What is the Pain Rehabilitation Program?
The Pain Rehabilitation Program (PReP) is an intensive treatment program for children and teens with chronic musculoskeletal and neuropathic pain problems. Many patients in the program have complex pain problems and have tried other treatments before coming to PReP.
Seattle Children’s provides a team of experts from many areas of healthcare who are specially trained to help children and teens reach daily activity goals and regain control of their lives. During the program children work to:
- Improve physical function, reducing the use of assistive devices
- Build confidence and independence, shifting focus away from pain and disability
- Restore a normal routine, returning to school, social life and sports
- Learn strategies to cope with pain and stress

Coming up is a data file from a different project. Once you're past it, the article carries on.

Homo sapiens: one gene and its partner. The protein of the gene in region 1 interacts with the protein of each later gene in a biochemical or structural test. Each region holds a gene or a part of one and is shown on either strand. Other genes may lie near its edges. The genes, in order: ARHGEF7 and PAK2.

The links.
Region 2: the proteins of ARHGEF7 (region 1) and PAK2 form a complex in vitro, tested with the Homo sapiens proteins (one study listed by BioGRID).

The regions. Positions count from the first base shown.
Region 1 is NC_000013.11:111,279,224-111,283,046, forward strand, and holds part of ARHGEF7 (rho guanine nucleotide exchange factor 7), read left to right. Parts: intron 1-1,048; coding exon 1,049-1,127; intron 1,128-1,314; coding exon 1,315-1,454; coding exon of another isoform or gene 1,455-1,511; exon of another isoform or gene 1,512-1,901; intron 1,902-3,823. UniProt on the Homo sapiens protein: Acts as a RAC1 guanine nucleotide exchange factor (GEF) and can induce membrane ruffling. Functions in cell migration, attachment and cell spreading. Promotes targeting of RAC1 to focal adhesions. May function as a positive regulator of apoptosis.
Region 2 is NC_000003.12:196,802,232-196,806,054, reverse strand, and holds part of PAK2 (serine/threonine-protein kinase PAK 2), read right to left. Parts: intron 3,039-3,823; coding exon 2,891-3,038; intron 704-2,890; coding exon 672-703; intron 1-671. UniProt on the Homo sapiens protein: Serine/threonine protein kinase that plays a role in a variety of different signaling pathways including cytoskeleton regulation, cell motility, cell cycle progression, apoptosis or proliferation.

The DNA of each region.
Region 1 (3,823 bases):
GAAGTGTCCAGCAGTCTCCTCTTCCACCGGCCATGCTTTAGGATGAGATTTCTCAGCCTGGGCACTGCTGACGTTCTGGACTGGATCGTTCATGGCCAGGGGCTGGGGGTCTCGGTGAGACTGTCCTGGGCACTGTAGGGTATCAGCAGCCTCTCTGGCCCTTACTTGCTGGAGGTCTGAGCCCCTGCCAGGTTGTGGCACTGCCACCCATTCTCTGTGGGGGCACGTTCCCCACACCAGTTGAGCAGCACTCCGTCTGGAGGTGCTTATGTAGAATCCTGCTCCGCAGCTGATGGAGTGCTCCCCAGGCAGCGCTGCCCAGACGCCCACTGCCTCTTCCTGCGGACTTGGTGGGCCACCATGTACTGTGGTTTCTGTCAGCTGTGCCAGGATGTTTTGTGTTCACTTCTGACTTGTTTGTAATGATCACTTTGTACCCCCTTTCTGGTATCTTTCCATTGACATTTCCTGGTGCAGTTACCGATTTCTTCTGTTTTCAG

Seattle Children’s Hospital is one of fewer than 10 hospitals in the country with an intensive treatment program for children and teens with chronic pain. Patients come to our program from thousands of miles away.
What kind of patients are treated by this program?
We treat children and teens with many types of chronic pain, including complex regional pain syndrome, central sensitization, visceral hyperalgesia/functional abdominal pain, musculoskeletal pain and headache. We also help patients who have pain related to a disease (such as juvenile idiopathic arthritis or Crohn’s disease) that has become disabling. The focus of treatment is to improve function by retraining the nervous system to respond in a healthier way.
How will this program help my child with chronic pain?
Usually, we think of pain as a signal to protect our bodies by moving less and guarding the painful site. But in the case of chronic pain, not moving makes the pain worse. In order to feel better and live more fully, people with chronic pain need to move because movement improves function. As function improves, pain improves as well. The PReP program helps children and teens debilitated by chronic pain return to their lives – by combining medical care, psychological care, physical therapy and occupational therapy.
Structure of the Program